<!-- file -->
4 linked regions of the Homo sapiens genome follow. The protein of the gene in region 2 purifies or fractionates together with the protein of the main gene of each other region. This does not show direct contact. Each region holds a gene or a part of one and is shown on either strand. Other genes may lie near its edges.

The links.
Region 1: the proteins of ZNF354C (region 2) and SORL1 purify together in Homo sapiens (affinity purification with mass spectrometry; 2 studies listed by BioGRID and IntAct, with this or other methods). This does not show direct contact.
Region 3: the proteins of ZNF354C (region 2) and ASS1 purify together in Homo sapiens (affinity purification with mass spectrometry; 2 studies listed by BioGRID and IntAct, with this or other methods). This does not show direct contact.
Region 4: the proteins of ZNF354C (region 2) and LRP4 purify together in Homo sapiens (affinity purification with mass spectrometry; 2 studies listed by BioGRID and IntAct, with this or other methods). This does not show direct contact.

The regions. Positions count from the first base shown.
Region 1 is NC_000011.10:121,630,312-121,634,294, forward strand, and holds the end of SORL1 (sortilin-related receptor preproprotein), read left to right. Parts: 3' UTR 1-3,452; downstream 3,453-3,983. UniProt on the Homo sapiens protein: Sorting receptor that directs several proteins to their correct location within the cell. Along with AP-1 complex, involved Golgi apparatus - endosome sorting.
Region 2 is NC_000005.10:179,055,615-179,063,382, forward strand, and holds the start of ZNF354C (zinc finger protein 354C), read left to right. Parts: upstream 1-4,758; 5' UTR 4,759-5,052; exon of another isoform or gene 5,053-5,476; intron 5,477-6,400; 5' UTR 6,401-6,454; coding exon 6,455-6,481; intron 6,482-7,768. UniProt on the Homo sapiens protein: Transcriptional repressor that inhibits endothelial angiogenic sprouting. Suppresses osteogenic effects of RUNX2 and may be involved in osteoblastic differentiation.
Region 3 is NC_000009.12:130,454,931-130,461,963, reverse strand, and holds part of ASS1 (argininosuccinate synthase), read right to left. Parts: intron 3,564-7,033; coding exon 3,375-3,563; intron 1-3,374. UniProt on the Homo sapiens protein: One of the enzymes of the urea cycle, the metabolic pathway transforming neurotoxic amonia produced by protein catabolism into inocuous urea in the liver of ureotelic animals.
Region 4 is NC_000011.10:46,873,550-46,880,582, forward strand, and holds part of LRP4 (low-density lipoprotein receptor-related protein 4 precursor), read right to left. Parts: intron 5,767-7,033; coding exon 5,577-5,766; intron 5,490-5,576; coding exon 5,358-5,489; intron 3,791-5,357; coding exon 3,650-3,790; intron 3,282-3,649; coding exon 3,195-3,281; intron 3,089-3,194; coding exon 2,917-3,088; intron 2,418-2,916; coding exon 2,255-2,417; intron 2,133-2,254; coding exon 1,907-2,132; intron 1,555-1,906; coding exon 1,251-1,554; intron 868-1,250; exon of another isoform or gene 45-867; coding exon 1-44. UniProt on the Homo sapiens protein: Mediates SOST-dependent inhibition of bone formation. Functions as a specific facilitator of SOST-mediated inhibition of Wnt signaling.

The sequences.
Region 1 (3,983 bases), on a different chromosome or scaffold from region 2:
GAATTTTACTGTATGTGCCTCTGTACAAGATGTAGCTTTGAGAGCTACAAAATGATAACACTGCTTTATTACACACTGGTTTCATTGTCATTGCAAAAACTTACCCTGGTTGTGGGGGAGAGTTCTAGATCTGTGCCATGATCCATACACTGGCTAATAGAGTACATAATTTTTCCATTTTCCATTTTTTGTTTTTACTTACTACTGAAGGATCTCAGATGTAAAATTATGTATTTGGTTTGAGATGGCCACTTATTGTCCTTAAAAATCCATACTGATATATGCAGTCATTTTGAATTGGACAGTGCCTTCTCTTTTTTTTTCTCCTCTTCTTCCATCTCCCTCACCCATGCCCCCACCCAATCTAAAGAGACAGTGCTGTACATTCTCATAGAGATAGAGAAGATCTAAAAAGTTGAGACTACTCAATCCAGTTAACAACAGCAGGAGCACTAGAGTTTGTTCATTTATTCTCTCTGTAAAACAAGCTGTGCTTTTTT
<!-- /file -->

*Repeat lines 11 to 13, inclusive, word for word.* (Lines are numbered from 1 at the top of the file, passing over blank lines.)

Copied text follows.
The sequences.
Region 1 (3,983 bases), on a different chromosome or scaffold from region 2:
GAATTTTACTGTATGTGCCTCTGTACAAGATGTAGCTTTGAGAGCTACAAAATGATAACACTGCTTTATTACACACTGGTTTCATTGTCATTGCAAAAACTTACCCTGGTTGTGGGGGAGAGTTCTAGATCTGTGCCATGATCCATACACTGGCTAATAGAGTACATAATTTTTCCATTTTCCATTTTTTGTTTTTACTTACTACTGAAGGATCTCAGATGTAAAATTATGTATTTGGTTTGAGATGGCCACTTATTGTCCTTAAAAATCCATACTGATATATGCAGTCATTTTGAATTGGACAGTGCCTTCTCTTTTTTTTTCTCCTCTTCTTCCATCTCCCTCACCCATGCCCCCACCCAATCTAAAGAGACAGTGCTGTACATTCTCATAGAGATAGAGAAGATCTAAAAAGTTGAGACTACTCAATCCAGTTAACAACAGCAGGAGCACTAGAGTTTGTTCATTTATTCTCTCTGTAAAACAAGCTGTGCTTTTTT